The Czar was able to take the boys to today’s showing of the new Peter Jackson movie They Shall Not Grow Old, which is a remarkable new documentary utterly devoid of giant gorillas, orcs, and aliens, and turn his superbly talented visual effects team on a real subject: World War I.
The movie apparently took something like four years to pull together, and there’s never been anything quite like it. The movie begins with blurry, sputtering, gray on white footage of England, 1914, cobbled together from hand-cranked archive footage depicting the world a day before Sarajevo. The war begins, and actual World War I veterans—recorded decades ago—recall how fun the idea of a war could be. Bored by the industrial age and its fixed, repetitive work, the idea of plinking a few Germans from the safety of France seemed like such a ripping, jolly adventure. The small images slowly swell to fill the theater screen, sharpening slightly in resolution, as we follow them through laughably inadequate infantry training and the growing sense of national pride the British were developing. A cryptic order to prepare for traveling across the channel is welcome news to the lads, some as young as 14 or 15, growing tired of the discipline and polish.
The first boot touches the ground in France, and suddenly the theater screen sharpens into high definition color. An incredible achievement, as Jackson’s team render original archive footage from the grainy, jostling, hand-cranked silence of the day into 4K sharpness and stereo. Although the original films were silent, his team meticulously and carefully add foley sounds to the scenes, going to the trouble—we learn after the credits in a must-watch 30 minute behind-the-scenes fully-engaging lecture—to have lip readers work out what the infantrymen were saying, and matching up their uniform insignia to ensure they capture the exact accent of the region of origin. No kidding.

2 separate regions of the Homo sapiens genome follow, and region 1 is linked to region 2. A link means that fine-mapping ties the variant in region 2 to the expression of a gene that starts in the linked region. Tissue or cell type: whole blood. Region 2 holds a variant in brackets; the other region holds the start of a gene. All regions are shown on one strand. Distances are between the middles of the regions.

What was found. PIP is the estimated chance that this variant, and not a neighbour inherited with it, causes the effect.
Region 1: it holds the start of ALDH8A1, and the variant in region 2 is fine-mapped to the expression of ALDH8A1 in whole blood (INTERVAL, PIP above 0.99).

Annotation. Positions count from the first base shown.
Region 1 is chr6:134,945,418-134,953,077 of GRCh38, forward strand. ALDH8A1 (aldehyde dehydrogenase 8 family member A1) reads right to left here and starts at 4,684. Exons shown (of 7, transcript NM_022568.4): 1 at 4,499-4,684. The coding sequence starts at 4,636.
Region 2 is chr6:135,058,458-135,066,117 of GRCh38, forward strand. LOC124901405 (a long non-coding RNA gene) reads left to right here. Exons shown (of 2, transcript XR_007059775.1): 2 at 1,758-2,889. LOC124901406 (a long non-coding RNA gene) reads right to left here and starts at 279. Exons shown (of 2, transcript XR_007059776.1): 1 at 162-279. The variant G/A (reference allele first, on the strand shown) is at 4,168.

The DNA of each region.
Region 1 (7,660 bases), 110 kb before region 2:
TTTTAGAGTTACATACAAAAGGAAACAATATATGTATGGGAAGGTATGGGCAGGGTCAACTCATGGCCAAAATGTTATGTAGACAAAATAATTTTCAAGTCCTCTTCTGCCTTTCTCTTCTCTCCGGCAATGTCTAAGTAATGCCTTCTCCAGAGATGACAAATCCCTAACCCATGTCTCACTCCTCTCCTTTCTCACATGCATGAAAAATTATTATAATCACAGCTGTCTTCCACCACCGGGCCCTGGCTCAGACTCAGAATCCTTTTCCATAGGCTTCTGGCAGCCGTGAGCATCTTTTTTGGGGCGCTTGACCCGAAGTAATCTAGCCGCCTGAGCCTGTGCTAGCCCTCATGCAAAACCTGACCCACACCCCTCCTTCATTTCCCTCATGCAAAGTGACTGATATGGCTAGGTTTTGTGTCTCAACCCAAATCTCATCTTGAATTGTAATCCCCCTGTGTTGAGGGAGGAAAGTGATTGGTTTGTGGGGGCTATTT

Special effects and additions are kept to a surprising minimum, as Jackson lets the men tell their stories without any interruption. The viewer is escorted to the trenches, to a typical day in battle, through rotations from the front line and back, and culminating in Armistice, when the documentary fades to gray and white again, and the picture shrinks to original size.
The effect is impossible to describe without experiencing it, so the Czar suggests you catch a small taste of it, here:
Anyone with a passing knowledge of the history will learn nothing new in this documentary. There are no actors, no heart-pounding orchestrations, no sudden reveals. The star of the picture, unquestionably, is the use of computers to fully realize the original footage. Nearly all the footage is new, having been ignored for the last century: in some cases, the original film was practically ruined and impossible to fathom what was even captured upon it; however, Jackson’s team used the same tools that brought hobbits and space prawns to life, and in so doing rescued something like one hundred hours of footage, from murky-black splotches and over-exposed fuzziness to sharp, ultra-high definition. Colors were carefully matched to actual scenery, uniforms, and equipment; if you’re unimpressed by computer colorization of old movies, you will be swiftly rewarded by the efforts of people guiding each frame—some scenes are so realistic, it’s hard to believe that they weren’t filmed in a studio a year earlier.